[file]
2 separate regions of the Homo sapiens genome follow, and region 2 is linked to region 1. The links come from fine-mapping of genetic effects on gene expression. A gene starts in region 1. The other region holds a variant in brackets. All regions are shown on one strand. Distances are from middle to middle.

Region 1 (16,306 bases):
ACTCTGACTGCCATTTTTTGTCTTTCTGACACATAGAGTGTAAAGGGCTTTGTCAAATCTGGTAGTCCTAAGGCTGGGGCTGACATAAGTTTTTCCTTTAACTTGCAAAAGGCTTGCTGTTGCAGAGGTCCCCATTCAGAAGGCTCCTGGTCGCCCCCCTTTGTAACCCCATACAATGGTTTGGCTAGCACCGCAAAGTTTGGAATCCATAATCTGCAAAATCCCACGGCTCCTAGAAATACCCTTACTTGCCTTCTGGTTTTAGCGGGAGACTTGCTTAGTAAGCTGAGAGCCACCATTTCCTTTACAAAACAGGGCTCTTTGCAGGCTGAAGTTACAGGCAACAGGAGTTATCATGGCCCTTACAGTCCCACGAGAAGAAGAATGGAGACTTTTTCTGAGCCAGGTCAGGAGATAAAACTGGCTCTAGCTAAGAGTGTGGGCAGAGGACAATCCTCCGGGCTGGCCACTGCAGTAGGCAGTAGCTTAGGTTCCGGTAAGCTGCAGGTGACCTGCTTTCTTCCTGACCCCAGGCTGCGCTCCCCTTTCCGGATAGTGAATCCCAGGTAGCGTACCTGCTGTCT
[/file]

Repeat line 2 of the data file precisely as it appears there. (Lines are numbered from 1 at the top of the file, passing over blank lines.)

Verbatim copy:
Region 1 (16,306 bases):